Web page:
North Korea is feared to be preparing another missile launch tomorrow to mark the nation’s founding anniversary.
South Korean experts fear the rogue state will unleash another intercontinental ballistic missile in celebration.
They have also earmarked 10 October, the anniversary of the founding of the ruling Workers’ Party of North Korea, as a date for potential strikes.
The predictions were made by Seoul’s Unification Ministry which aims to facilitate dialogue and ultimately reunite the Korean peninsula.
Kim Jong-un with his weapons developers as North Korea attempts to reach its decades-old goal of becoming a full-fledged nuclear state
Tension: North Korea is feared to be preparing another missile launch tomorrow to mark the nation’s founding anniversary. Pictured: South Korean air defence drills
Defence: US missile defense system called Terminal High-Altitude Area Defense system, or THAAD, at a golf course in Seongju, South Korea
It comes after South Koreans in Seongju protested the arrival of an American missile defence system so close to the border, fearing the move will provoke Kim Jong-un.
On Sunday the North conducted its sixth and most power nuclear test. It claimed to have detonated a thermonuclear weapon built for its ICBMs.
The country tested its developmental Hwasong-14 ICBMs twice in July and analysts say the flight data from the launches indicate the missiles could cover a broad swath of the continental United States, including major cities such as Los Angeles and Chicago, when perfected.
In Washington, President Donald Trump reiterated Thursday that military action is ‘certainly’ an option against North Korea, as his administration tentatively concurred with the pariah nation’s claim to have tested a hydrogen bomb.
This photo taken on August 29 shows North Korea’s intermediate-range strategic ballistic rocket Hwasong-12 lifting off
South Koreans in Seongju protested the arrival of an American-made missile defence system (pictured moving past a gold course) so close to the border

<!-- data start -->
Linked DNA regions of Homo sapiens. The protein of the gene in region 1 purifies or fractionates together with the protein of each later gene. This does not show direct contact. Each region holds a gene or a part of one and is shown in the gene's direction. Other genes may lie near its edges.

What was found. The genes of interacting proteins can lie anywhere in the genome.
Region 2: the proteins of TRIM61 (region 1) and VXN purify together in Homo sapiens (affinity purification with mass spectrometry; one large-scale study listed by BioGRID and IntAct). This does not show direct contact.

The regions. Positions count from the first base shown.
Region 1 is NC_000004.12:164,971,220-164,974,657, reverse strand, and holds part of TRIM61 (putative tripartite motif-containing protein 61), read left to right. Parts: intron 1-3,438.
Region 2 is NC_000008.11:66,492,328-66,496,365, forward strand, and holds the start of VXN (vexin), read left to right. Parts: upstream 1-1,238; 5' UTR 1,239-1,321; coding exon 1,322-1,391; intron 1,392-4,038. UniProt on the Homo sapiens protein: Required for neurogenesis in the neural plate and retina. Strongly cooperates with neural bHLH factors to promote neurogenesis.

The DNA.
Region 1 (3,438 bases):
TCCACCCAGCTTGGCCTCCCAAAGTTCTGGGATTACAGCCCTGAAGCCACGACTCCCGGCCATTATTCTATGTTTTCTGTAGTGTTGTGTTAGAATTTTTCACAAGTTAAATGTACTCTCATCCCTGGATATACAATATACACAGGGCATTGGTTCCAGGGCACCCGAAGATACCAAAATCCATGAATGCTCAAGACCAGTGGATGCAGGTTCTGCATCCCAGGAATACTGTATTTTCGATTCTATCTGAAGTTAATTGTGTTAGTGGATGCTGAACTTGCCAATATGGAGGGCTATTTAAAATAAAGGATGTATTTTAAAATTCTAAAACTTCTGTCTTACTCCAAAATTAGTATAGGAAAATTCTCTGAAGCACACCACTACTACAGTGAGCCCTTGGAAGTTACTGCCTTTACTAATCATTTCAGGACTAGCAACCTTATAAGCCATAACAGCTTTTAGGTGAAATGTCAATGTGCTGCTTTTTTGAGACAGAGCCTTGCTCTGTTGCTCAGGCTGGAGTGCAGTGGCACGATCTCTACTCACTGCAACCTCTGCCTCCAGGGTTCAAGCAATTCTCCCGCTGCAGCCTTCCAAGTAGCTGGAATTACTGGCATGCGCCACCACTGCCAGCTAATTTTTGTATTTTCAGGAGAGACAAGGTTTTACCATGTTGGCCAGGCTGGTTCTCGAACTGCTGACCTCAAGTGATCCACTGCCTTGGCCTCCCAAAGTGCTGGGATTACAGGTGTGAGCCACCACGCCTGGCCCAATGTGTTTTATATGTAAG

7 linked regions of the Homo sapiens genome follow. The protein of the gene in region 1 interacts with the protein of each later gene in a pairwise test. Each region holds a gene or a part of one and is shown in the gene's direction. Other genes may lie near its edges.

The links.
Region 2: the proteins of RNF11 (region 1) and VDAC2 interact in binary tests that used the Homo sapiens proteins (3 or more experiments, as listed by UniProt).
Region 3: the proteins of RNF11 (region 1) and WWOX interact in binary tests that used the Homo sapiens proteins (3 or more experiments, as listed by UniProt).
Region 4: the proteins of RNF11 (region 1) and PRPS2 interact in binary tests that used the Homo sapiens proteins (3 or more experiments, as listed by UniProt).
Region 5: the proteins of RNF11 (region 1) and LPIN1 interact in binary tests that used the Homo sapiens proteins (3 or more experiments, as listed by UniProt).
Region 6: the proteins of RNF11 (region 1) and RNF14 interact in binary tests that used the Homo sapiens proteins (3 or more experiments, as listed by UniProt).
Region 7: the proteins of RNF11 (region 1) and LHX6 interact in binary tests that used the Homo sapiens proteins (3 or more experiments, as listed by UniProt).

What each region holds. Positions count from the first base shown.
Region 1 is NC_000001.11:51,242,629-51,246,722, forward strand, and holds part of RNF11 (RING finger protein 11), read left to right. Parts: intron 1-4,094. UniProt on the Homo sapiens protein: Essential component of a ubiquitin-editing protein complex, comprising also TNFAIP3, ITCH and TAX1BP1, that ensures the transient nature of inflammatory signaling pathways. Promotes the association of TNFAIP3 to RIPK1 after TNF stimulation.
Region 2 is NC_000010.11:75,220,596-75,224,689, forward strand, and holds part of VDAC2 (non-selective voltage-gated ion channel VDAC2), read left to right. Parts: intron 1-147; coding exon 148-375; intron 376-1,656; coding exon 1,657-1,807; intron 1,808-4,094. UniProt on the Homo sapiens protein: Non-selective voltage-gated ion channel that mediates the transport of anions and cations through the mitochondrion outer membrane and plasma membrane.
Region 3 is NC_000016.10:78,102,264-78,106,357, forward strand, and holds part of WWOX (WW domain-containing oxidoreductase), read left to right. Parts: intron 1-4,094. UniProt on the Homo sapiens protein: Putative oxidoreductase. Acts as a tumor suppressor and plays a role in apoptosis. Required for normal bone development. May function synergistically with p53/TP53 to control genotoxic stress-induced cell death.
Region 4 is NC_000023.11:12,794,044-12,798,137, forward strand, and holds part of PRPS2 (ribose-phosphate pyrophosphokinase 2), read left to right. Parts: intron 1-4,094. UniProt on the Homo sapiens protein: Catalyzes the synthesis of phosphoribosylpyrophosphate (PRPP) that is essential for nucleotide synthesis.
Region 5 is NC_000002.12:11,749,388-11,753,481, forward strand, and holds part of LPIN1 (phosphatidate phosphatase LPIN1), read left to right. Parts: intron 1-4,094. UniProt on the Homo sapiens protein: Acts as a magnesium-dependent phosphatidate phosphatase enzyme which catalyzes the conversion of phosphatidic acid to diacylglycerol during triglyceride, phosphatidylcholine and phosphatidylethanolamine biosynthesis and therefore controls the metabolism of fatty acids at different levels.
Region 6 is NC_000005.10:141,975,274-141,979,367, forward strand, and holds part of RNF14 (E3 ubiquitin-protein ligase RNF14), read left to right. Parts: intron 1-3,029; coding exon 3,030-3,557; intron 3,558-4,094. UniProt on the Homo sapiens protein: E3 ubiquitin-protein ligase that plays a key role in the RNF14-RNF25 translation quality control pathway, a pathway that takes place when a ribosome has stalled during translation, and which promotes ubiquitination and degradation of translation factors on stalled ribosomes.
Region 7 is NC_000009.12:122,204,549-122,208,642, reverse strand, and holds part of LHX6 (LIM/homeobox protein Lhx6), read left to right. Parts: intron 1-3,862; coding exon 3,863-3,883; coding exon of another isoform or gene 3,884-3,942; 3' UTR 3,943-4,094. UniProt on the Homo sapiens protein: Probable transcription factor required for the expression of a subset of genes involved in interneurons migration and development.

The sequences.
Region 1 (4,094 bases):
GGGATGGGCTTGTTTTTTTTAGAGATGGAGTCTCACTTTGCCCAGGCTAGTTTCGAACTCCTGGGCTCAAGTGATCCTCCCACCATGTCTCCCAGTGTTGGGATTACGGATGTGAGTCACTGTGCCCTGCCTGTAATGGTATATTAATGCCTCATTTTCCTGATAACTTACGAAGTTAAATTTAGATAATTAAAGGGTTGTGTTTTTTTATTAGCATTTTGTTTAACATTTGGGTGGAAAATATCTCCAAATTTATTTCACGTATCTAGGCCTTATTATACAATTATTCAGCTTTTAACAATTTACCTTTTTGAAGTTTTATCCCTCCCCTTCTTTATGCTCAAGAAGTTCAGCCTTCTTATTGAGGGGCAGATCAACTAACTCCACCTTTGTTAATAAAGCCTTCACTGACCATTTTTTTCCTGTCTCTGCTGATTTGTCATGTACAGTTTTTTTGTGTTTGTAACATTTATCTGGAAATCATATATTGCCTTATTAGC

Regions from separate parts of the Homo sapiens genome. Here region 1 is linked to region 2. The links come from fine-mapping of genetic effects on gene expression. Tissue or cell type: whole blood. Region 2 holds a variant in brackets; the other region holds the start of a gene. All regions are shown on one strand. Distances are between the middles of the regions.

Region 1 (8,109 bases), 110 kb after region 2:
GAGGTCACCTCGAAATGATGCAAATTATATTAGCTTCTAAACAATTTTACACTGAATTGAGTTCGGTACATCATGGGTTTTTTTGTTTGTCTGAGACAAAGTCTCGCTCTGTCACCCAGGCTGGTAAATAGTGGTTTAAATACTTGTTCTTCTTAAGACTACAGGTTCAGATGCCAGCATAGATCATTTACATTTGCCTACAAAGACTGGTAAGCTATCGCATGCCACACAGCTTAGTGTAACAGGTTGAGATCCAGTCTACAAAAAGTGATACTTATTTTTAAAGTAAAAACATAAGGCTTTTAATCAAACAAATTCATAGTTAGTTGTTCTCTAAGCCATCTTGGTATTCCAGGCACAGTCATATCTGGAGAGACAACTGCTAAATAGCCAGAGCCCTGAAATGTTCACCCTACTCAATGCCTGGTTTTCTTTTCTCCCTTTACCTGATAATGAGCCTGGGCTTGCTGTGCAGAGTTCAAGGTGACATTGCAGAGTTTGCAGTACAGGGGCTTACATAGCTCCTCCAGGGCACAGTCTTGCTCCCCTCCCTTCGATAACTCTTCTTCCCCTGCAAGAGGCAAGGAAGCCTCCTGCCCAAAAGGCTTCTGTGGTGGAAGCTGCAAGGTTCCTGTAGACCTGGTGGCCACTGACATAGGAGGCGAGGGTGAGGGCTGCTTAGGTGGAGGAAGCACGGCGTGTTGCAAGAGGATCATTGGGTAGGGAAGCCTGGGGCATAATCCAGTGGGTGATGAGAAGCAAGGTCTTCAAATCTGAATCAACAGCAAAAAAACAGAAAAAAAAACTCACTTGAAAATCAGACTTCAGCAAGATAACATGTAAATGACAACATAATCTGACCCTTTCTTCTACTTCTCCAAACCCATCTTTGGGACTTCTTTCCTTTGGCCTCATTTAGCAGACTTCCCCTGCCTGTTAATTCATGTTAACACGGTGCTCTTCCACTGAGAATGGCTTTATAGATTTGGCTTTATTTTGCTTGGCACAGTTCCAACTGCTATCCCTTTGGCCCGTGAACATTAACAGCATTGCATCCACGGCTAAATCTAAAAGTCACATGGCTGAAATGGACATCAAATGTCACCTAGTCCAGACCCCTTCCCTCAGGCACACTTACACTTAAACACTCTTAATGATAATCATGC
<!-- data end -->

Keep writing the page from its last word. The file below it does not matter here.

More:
South Korean experts fear the rogue state will unleash another intercontinental ballistic missile in celebration of its anniversary
A senior administration official said the US was still assessing last weekend’s underground explosion but so far noted nothing inconsistent with Pyongyang’s claim.
‘Military action would certainly be an option,’ Trump told a White House news conference. ‘I would prefer not going the route of the military, but it’s something certainly that could happen.’
Pressed on whether he could accept a scenario in which the isolated nation had nukes but was ‘contained and deterred,’ Trump demurred. ‘I don’t put my negotiations on the table, unlike past administrations. I don’t talk about them. But I can tell you North Korea is behaving badly and it’s got to stop,’ he said.
Experts have also earmarked 10 October, the anniversary of the founding of the ruling Workers’ Party of North Korea, as a date for potential strikes
The predictions were made by Seoul’s Unification Ministry which aims to reunite the Korean peninsula
North Korea broke from its pattern of lofted launches last month when it fired a powerful new intermediate range missile, the Hwasong-12, over northern Japan.
North Korean leader Kim Jong Un then called the launch a ‘meaningful prelude’ to containing the US Pacific island territory of Guam and called for his military to conduct more ballistic missile launches targeting the Pacific Ocean.
South Korean experts say that the launch was Pyongyang’s attempt to make missiles flying over Japan an accepted norm as it seeks to test new projectiles in conditions close to operational and win more military space in a region dominated by enemies.
Kim, a third-generation dictator in his early 30s, has conducted four of North Korea’s six nuclear tests since taking power in 2011. His military has maintained a torrid pace in testing weapons, which also include solid-fuel missiles built to be fired from road mobile launchers or submarines.
In accelerating his pursuit of nuclear weapons targeting the United States and allies South Korea and Japan, Kim is seen as seeking a real nuclear deterrent to help ensure the survival of his government and also the stronger bargaining power that would come from it.
Washington, Seoul and Tokyo have been pushing for stronger sanctions to punish Pyongyang over its nuclear activities, such as denying the country oil supplies. China and Russia have been calling for talks, saying sanctions aren’t working against North Korea.
North Korea broke from its pattern of lofted launches last month when it fired a powerful new intermediate range missile, the Hwasong-12, over northern Japan